Why Le Mans proves good vision is vital to racing success

It may seem obvious that racing drivers need good vision to compete at their very best, but in the Le Mans 24 Hours, this most vital of motorsport senses gets tested to the very limit.

This year’s event threw competitors almost every icon on the weather map, starting with persistent rain then running through a glaring sunset, the darkness of night, early morning fog and sparking sunlight to finish.

The intensity of conditions, coupled with the fatigue delivered from racing over a 24-hour period with just two other team-mates to share the load, is why the race at La Sarthe is recognised as one of motorsport’s toughest.

Racing speeds accentuate the need for good vision, as drivers need to be able to accurately evaluate their approach speed and nail the apex spot on. Slightly before or slightly later, and they will lose lap time or lose control.

#8 Toyota Gazoo Racing Toyota GR010 - Hybrid Hypercar, Sébastien Buemi, Kazuki Nakajima, Brendon Hartley

#8 Toyota Gazoo Racing Toyota GR010 - Hybrid Hypercar, Sébastien Buemi, Kazuki Nakajima, Brendon Hartley

Photo by: TOYOTA GAZOO Racing

TAKING THE STRAIN

At Le Mans, vision comes under a huge amount of strain as drivers are faced with sun glare, night glare and a narrowing field of vision through fatigue. That makes visual endurance as vital as physical endurance.

An eye test is mandatory for many racing licenses and any visual impairment, through poor eyesight or tiredness, can make corners seem to arrive more quickly, reducing the time available to make basic driving decisions.

This is often forgotten within the demands of racing, and in this video Paul du Saillant, Deputy CEO of EssilorLuxottica, whose Essilor lens brand is Le Mans 24 Hours Official Partner, explains: “It’s an amplification of what many [road] drivers experience.

“Everything is amplified – the speed, the condition of driving, the complexity, the weather conditions because in the Le Mans 24 Hours you have rain, clear, sunset, all kinds of conditions, it is very complex to manage.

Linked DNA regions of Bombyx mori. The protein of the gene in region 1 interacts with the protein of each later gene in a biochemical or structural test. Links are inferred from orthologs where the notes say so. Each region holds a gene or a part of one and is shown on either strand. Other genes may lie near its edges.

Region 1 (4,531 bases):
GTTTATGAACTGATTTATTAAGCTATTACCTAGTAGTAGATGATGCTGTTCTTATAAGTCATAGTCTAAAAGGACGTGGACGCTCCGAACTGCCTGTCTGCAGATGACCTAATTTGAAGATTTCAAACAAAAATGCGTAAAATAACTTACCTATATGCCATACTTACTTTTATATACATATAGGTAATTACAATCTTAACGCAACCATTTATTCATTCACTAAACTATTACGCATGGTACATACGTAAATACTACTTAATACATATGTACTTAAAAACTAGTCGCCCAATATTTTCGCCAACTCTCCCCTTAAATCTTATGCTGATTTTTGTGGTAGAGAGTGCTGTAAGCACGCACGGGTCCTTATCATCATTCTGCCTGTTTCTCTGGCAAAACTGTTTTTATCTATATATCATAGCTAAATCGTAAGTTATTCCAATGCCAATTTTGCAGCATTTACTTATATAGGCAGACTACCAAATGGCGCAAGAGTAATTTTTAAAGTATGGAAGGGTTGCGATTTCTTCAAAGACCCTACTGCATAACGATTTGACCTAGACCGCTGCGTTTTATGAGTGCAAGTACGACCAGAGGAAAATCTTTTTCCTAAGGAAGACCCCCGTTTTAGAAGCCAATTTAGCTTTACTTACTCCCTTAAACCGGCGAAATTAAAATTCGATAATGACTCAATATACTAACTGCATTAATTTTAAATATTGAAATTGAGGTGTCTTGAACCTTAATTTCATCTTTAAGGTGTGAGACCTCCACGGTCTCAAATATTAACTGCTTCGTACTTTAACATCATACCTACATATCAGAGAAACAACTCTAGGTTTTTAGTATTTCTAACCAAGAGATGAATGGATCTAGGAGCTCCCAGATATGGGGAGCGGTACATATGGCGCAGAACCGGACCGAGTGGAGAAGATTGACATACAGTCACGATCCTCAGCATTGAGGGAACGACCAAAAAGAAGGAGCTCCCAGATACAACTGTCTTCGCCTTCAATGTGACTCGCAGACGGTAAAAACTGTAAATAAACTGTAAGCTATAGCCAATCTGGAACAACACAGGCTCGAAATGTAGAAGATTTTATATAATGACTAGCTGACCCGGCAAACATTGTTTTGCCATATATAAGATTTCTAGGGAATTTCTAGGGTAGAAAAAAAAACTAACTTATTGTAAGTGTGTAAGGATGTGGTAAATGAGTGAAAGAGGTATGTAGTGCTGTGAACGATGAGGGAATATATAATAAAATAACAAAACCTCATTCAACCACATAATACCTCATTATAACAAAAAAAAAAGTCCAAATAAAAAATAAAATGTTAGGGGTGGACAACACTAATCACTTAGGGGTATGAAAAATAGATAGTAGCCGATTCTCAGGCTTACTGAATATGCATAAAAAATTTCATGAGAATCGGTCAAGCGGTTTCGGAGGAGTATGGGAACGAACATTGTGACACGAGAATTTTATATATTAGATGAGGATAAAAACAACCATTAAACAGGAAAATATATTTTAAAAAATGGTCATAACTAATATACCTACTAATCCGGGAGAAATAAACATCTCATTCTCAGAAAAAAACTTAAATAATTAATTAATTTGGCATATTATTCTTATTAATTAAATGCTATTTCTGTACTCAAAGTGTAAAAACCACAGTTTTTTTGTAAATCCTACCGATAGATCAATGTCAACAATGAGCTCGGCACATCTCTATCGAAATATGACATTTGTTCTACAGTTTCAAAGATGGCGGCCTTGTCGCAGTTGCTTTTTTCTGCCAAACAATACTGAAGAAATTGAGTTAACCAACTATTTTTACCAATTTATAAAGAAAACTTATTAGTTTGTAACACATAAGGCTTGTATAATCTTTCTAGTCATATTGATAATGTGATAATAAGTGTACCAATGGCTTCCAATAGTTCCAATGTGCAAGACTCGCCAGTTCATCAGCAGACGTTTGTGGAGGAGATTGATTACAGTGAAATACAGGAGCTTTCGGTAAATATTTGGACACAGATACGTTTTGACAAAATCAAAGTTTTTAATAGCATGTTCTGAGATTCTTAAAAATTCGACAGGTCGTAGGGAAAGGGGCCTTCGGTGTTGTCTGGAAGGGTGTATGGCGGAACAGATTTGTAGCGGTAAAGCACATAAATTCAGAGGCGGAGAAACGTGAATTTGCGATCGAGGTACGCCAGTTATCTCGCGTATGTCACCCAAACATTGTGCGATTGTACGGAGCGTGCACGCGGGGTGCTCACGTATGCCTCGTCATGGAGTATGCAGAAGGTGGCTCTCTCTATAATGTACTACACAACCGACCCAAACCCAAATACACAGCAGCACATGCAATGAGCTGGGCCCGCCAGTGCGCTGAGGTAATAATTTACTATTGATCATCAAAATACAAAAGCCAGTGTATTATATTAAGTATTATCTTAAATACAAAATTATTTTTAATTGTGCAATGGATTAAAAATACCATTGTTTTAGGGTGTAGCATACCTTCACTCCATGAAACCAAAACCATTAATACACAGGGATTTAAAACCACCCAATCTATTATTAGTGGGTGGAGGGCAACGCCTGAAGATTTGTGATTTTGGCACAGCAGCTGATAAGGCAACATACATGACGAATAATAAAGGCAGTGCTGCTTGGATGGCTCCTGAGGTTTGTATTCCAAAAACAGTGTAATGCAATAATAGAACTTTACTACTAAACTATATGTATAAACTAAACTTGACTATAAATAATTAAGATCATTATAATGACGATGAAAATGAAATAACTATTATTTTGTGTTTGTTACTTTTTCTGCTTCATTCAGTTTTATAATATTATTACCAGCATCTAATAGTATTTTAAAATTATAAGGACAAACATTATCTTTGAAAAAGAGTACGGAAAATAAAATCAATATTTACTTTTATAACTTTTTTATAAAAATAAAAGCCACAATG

“We must keep in mind that 90% of the information going to the driver comes through the vision, so 90% of the decisions come from having good vision.”

Having better vision gives a performance advantage to any driver, racetrack or road, and EssilorLuxottica is working with the FIA and the United Nations to research and develop a road safety agenda for vision.

#47 Cetilar Racing Ferrari 488 GTE EVO LMGTE Am, Roberto Lacorte, Giorgio Sernagiotto, Antonio Fuoco

#47 Cetilar Racing Ferrari 488 GTE EVO LMGTE Am, Roberto Lacorte, Giorgio Sernagiotto, Antonio Fuoco

Photo by: JEP / Motorsport Images

THE KEY TO SUCCESS

Racing drivers absorb far more detailed information from the circuit than everyday road drivers do, and the more aware they are of what is around them, the more indicators they can use to perfect their performance.

A first-time racer at Le Mans will typically have a short and narrow focus, while the more experienced drivers will generally look further ahead, enabling them to anticipate upcoming triggers and make driving decisions more accurately.

Experts also say that the ability to look further ahead provides a better sense of balance, as it helps a driver to become more centred and the body relies less on the balance-related senses provided by the inner ear.

The minimum eyesight standard for road driving in the UK is a visual acuity of at least 0.5 (6/12) measured on the Snellen scale, either naturally or with the help of glasses or contact lenses if necessary.

David Navarro, VP Vision on the Road Group Plan, Essilor International, says there is a “crucial link” between that visual acuity and reaction time, a fact that has been proven through scientific research on road driving.

Every move a driver makes is down to a visual trigger, and that is why accuracy of vision is key to learning a circuit, positioning a car and becoming fast and consistent around Le Mans, or indeed any track, whatever the conditions.

#28 JOTA ORECA 07 - Gibson LMP2, Sean Gelael, Stoffel Vandoorne, Tom Blomqvist

#28 JOTA ORECA 07 - Gibson LMP2, Sean Gelael, Stoffel Vandoorne, Tom Blomqvist

Photo by: JEP / Motorsport Images

David Navarro explains: “Someone driving at 50kph with 0.5 visual acuity loss is going to perceive and read the information [in] three seconds’ more time than usual conditions. It is enormous.